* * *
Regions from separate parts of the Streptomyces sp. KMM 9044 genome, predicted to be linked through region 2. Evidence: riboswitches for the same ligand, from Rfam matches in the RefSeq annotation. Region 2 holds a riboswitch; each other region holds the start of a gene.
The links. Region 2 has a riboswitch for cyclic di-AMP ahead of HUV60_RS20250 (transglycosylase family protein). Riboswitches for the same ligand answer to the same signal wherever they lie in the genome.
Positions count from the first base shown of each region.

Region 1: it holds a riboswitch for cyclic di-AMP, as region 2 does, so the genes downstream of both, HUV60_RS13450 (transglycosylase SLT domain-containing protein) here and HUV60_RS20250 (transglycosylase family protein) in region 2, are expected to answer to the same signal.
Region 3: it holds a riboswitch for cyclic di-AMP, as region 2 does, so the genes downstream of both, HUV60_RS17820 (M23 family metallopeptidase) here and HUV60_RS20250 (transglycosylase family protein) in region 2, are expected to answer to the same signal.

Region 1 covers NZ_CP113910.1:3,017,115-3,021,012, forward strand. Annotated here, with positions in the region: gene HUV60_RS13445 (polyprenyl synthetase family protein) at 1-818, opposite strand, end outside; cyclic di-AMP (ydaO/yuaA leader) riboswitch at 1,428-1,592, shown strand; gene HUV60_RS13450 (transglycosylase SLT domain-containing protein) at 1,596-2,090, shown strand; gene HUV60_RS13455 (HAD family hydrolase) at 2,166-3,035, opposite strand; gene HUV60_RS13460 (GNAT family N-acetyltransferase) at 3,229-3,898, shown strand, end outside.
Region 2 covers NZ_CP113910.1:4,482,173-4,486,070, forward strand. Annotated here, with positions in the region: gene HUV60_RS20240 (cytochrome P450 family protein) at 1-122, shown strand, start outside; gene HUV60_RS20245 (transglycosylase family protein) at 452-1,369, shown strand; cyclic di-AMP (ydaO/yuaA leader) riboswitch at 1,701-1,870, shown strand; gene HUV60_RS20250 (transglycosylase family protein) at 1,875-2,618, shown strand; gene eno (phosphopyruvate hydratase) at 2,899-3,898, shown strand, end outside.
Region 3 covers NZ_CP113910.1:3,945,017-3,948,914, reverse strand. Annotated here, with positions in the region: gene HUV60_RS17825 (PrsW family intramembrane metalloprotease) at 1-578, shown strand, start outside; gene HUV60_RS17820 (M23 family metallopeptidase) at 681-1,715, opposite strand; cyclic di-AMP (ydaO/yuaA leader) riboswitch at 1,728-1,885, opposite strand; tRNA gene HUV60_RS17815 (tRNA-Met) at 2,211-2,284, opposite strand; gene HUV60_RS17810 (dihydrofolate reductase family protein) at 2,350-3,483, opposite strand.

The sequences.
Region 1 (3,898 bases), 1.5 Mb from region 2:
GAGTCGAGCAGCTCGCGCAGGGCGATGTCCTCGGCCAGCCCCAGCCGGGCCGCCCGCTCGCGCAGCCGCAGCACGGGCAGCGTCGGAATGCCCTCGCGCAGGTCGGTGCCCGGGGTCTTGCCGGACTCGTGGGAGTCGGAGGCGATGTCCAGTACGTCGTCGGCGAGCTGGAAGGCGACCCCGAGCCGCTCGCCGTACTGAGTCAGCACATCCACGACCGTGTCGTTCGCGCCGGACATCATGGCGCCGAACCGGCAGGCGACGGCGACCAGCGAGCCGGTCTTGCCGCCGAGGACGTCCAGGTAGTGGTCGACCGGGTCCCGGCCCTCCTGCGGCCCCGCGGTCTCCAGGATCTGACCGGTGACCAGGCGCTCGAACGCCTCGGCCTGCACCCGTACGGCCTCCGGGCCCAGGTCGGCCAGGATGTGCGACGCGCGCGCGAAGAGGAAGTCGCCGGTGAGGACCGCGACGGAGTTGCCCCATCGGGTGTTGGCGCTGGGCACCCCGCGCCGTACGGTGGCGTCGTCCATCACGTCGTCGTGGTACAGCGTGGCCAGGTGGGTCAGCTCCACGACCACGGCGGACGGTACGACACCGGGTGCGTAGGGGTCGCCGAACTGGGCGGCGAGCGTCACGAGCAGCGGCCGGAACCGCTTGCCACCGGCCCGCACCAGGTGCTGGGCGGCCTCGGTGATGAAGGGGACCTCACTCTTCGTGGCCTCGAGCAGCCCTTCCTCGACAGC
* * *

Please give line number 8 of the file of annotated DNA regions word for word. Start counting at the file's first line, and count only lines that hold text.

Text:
Region 3 covers NZ_CP113910.1:3,945,017-3,948,914, reverse strand. Annotated here, with positions in the region: gene HUV60_RS17825 (PrsW family intramembrane metalloprotease) at 1-578, shown strand, start outside; gene HUV60_RS17820 (M23 family metallopeptidase) at 681-1,715, opposite strand; cyclic di-AMP (ydaO/yuaA leader) riboswitch at 1,728-1,885, opposite strand; tRNA gene HUV60_RS17815 (tRNA-Met) at 2,211-2,284, opposite strand; gene HUV60_RS17810 (dihydrofolate reductase family protein) at 2,350-3,483, opposite strand.